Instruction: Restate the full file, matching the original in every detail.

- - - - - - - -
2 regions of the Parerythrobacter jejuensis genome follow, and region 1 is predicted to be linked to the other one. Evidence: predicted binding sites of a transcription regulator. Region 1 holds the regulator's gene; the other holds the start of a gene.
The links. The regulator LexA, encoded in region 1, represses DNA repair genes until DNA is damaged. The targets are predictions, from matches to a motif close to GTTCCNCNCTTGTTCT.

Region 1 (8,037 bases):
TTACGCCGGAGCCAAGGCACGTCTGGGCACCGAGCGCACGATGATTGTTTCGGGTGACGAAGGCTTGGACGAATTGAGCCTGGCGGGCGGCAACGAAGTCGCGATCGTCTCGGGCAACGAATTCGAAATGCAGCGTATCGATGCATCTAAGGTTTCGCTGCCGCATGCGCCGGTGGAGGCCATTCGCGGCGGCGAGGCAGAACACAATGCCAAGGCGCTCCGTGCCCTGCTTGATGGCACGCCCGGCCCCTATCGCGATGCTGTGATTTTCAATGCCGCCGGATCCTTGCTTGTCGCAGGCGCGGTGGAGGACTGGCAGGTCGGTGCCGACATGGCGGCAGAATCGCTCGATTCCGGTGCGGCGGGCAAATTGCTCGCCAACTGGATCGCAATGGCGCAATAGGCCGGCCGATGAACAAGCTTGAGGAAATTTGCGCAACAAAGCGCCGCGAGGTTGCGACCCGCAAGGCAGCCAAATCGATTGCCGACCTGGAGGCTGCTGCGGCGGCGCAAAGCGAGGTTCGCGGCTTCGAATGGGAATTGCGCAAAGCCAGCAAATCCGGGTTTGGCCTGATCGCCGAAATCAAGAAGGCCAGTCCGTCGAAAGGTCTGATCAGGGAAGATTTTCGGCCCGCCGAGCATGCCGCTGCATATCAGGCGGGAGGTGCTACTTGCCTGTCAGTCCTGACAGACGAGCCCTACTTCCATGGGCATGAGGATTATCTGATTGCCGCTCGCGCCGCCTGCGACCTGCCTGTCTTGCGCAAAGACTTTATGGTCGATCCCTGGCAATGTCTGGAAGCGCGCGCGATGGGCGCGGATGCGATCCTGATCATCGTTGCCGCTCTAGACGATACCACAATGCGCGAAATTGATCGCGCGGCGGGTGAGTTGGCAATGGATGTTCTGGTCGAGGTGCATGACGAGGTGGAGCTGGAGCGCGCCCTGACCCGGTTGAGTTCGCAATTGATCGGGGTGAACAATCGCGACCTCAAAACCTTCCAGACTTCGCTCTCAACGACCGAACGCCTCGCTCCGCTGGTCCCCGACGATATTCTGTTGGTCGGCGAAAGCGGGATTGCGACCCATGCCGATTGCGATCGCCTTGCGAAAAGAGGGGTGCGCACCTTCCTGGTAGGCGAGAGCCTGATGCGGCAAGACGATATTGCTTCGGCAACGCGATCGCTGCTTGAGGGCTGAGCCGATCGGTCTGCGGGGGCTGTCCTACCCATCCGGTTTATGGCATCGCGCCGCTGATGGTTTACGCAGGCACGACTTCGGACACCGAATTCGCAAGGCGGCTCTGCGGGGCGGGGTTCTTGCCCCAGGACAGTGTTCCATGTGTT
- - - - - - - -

2 regions of the Parerythrobacter jejuensis genome follow, and region 1 is predicted to be linked to the other one. Evidence: predicted binding sites of a transcription regulator. Region 1 holds the regulator's gene; the other holds the start of a gene.
The links. The regulator LexA, encoded in region 1, represses DNA repair genes until DNA is damaged. The targets are predictions, from matches to a motif close to GTTCCNCNCTTGTTCT.

Region 1 (8,037 bases):
TTACGCCGGAGCCAAGGCACGTCTGGGCACCGAGCGCACGATGATTGTTTCGGGTGACGAAGGCTTGGACGAATTGAGCCTGGCGGGCGGCAACGAAGTCGCGATCGTCTCGGGCAACGAATTCGAAATGCAGCGTATCGATGCATCTAAGGTTTCGCTGCCGCATGCGCCGGTGGAGGCCATTCGCGGCGGCGAGGCAGAACACAATGCCAAGGCGCTCCGTGCCCTGCTTGATGGCACGCCCGGCCCCTATCGCGATGCTGTGATTTTCAATGCCGCCGGATCCTTGCTTGTCGCAGGCGCGGTGGAGGACTGGCAGGTCGGTGCCGACATGGCGGCAGAATCGCTCGATTCCGGTGCGGCGGGCAAATTGCTCGCCAACTGGATCGCAATGGCGCAATAGGCCGGCCGATGAACAAGCTTGAGGAAATTTGCGCAACAAAGCGCCGCGAGGTTGCGACCCGCAAGGCAGCCAAATCGATTGCCGACCTGGAGGCTGCTGCGGCGGCGCAAAGCGAGGTTCGCGGCTTCGAATGGGAATTGCGCAAAGCCAGCAAATCCGGGTTTGGCCTGATCGCCGAAATCAAGAAGGCCAGTCCGTCGAAAGGTCTGATCAGGGAAGATTTTCGGCCCGCCGAGCATGCCGCTGCATATCAGGCGGGAGGTGCTACTTGCCTGTCAGTCCTGACAGACGAGCCCTACTTCCATGGGCATGAGGATTATCTGATTGCCGCTCGCGCCGCCTGCGACCTGCCTGTCTTGCGCAAAGACTTTATGGTCGATCCCTGGCAATGTCTGGAAGCGCGCGCGATGGGCGCGGATGCGATCCTGATCATCGTTGCCGCTCTAGACGATACCACAATGCGCGAAATTGATCGCGCGGCGGGTGAGTTGGCAATGGATGTTCTGGTCGAGGTGCATGACGAGGTGGAGCTGGAGCGCGCCCTGACCCGGTTGAGTTCGCAATTGATCGGGGTGAACAATCGCGACCTCAAAACCTTCCAGACTTCGCTCTCAACGACCGAACGCCTCGCTCCGCTGGTCCCCGACGATATTCTGTTGGTCGGCGAAAGCGGGATTGCGACCCATGCCGATTGCGATCGCCTTGCGAAAAGAGGGGTGCGCACCTTCCTGGTAGGCGAGAGCCTGATGCGGCAAGACGATATTGCTTCGGCAACGCGATCGCTGCTTGAGGGCTGAGCCGATCGGTCTGCGGGGGCTGTCCTACCCATCCGGTTTATGGCATCGCGCCGCTGATGGTTTACGCAGGCACGACTTCGGACACCGAATTCGCAAGGCGGCTCTGCGGGGCGGGGTTCTTGCCCCAGGACAGTGTTCCATGTGTT